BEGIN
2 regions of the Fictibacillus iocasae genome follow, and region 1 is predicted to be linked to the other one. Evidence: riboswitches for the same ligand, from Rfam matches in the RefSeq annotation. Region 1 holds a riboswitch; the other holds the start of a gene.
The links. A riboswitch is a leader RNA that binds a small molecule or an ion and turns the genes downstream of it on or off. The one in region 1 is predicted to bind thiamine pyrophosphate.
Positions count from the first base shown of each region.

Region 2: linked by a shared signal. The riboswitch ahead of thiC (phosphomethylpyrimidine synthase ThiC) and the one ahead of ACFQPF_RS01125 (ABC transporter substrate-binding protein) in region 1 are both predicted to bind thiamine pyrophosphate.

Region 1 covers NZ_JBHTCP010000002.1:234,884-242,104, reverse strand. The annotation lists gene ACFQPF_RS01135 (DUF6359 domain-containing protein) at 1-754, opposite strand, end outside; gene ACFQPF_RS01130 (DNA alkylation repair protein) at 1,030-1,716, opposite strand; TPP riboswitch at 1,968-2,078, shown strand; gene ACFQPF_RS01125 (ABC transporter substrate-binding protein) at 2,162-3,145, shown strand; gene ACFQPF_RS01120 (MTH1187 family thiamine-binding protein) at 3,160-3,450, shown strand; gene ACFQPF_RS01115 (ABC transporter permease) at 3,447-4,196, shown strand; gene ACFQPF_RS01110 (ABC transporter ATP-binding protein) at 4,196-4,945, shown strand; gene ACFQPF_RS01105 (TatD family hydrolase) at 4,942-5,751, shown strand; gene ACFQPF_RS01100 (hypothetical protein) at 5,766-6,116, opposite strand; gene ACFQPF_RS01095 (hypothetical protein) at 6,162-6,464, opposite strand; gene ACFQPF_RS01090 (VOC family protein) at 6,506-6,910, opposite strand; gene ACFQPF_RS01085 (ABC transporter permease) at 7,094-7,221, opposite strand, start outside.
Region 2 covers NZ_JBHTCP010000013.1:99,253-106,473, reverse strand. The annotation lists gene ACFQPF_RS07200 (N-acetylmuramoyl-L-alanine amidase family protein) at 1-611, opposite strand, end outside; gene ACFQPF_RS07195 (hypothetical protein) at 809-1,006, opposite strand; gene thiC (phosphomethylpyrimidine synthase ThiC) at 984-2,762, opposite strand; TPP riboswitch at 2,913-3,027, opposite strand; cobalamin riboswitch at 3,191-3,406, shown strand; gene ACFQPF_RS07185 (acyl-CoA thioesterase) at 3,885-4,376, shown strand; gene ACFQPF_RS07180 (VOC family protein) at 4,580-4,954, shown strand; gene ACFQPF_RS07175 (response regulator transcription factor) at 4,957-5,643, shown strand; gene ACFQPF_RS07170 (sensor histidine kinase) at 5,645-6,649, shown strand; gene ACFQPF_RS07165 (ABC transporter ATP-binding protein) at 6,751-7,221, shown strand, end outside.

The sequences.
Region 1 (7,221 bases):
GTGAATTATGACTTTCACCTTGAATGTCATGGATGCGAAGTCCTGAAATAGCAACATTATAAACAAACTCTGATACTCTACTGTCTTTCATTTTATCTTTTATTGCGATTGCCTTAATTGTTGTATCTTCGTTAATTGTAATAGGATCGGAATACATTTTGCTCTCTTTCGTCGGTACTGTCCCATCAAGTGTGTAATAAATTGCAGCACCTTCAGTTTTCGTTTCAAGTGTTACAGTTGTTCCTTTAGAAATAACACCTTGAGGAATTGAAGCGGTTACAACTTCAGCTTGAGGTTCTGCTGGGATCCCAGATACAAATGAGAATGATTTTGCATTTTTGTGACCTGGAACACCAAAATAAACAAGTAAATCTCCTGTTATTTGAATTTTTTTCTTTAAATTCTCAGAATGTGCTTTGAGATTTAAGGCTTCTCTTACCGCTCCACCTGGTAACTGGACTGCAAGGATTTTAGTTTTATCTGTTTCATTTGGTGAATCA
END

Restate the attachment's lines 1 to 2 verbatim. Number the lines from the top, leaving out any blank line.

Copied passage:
2 regions of the Fictibacillus iocasae genome follow, and region 1 is predicted to be linked to the other one. Evidence: riboswitches for the same ligand, from Rfam matches in the RefSeq annotation. Region 1 holds a riboswitch; the other holds the start of a gene.
The links. A riboswitch is a leader RNA that binds a small molecule or an ion and turns the genes downstream of it on or off. The one in region 1 is predicted to bind thiamine pyrophosphate.